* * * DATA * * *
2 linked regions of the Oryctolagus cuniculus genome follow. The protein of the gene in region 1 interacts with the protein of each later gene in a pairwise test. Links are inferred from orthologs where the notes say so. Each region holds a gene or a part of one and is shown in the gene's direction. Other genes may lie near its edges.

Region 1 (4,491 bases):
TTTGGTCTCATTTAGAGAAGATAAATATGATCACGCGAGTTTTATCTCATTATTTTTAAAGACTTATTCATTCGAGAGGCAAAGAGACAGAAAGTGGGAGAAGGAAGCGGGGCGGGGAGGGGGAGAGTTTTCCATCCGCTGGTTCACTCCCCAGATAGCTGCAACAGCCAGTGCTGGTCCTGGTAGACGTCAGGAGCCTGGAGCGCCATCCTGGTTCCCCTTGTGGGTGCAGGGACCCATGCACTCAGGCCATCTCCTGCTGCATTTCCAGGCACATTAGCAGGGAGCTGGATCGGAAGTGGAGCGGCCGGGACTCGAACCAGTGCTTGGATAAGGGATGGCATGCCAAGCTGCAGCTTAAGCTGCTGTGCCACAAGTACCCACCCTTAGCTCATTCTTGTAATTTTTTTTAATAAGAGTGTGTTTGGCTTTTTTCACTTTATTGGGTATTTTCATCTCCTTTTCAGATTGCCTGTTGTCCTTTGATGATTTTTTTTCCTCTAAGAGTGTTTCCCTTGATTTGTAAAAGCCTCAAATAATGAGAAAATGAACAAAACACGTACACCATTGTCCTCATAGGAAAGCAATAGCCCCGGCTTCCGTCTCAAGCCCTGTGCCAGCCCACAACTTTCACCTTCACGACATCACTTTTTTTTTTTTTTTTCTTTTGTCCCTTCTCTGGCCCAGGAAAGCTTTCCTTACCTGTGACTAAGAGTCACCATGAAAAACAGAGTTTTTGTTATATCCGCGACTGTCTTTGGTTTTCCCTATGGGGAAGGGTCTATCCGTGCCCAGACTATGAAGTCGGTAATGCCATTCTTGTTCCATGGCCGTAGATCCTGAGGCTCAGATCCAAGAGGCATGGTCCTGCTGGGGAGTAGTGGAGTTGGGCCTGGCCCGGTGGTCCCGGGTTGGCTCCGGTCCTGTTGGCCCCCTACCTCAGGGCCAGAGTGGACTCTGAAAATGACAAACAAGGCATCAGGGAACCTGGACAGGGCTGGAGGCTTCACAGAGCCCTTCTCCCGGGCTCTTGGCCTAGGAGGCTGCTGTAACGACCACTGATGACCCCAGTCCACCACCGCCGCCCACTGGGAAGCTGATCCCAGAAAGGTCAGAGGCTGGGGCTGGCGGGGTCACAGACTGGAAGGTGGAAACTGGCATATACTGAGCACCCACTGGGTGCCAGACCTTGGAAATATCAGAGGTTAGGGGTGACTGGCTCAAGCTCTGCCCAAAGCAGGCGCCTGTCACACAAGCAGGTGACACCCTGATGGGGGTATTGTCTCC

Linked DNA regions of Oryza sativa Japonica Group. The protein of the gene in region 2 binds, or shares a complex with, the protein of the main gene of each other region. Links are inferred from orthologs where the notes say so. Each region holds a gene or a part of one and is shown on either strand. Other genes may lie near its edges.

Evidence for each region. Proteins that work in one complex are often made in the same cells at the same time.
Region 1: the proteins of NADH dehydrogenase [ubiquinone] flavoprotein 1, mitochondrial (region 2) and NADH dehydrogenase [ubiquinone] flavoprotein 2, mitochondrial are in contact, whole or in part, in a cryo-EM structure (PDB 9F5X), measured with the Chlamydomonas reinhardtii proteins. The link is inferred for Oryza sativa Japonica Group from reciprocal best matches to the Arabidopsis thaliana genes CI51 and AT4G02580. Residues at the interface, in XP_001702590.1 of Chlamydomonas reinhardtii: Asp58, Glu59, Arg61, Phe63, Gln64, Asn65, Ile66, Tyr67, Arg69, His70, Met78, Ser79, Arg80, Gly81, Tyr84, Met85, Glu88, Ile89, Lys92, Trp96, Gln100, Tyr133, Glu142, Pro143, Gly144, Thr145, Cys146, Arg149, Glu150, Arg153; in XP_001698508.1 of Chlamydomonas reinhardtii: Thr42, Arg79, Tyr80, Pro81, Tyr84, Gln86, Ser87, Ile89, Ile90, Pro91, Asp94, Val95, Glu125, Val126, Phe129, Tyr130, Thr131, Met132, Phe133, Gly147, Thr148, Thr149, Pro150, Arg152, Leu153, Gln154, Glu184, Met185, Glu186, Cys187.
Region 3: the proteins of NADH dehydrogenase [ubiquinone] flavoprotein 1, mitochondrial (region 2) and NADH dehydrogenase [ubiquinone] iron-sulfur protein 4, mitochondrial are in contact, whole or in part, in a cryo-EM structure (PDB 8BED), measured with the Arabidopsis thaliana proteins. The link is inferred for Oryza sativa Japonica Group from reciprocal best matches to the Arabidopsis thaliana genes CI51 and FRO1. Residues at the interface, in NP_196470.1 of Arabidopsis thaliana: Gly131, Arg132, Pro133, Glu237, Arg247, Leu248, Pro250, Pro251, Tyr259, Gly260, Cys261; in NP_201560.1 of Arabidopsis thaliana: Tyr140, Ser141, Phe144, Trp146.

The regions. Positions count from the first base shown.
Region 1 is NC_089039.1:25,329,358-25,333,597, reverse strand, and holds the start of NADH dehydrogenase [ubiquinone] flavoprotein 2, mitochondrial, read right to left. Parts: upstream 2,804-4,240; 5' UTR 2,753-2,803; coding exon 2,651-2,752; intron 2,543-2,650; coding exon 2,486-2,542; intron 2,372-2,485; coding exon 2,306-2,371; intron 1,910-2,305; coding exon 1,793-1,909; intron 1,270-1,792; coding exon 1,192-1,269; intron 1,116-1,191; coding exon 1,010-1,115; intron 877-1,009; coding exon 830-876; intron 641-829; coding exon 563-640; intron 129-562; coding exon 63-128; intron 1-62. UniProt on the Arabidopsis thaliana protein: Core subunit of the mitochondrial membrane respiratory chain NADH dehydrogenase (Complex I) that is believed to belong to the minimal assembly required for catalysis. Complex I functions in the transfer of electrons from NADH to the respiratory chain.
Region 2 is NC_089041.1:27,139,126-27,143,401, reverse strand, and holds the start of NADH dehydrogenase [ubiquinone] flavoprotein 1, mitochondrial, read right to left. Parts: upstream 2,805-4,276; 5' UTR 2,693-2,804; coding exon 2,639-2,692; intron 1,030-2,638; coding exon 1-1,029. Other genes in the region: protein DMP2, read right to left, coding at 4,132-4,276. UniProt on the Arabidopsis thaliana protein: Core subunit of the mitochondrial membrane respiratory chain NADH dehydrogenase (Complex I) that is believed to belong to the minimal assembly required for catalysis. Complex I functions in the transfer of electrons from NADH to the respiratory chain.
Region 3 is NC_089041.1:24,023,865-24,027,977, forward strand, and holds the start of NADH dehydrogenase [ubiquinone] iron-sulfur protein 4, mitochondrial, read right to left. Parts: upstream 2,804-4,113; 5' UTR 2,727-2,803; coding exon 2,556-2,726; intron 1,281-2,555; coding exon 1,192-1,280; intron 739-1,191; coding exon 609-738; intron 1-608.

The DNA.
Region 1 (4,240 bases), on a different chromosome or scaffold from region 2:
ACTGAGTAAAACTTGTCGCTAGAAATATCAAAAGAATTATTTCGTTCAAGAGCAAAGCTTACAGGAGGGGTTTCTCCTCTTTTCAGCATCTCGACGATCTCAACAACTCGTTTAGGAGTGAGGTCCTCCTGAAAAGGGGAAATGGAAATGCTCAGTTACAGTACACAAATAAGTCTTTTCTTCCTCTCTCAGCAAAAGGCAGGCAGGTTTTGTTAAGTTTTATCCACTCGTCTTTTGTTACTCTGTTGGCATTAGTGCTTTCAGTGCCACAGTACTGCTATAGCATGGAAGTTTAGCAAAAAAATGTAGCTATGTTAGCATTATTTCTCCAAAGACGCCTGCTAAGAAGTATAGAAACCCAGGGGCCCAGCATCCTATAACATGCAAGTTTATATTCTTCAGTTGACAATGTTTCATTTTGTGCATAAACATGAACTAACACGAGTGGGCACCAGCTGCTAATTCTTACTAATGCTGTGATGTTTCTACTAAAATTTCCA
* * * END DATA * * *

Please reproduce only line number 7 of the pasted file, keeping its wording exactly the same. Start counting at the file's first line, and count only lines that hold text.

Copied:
Region 3: the proteins of NADH dehydrogenase [ubiquinone] flavoprotein 1, mitochondrial (region 2) and NADH dehydrogenase [ubiquinone] iron-sulfur protein 4, mitochondrial are in contact, whole or in part, in a cryo-EM structure (PDB 8BED), measured with the Arabidopsis thaliana proteins. The link is inferred for Oryza sativa Japonica Group from reciprocal best matches to the Arabidopsis thaliana genes CI51 and FRO1. Residues at the interface, in NP_196470.1 of Arabidopsis thaliana: Gly131, Arg132, Pro133, Glu237, Arg247, Leu248, Pro250, Pro251, Tyr259, Gly260, Cys261; in NP_201560.1 of Arabidopsis thaliana: Tyr140, Ser141, Phe144, Trp146.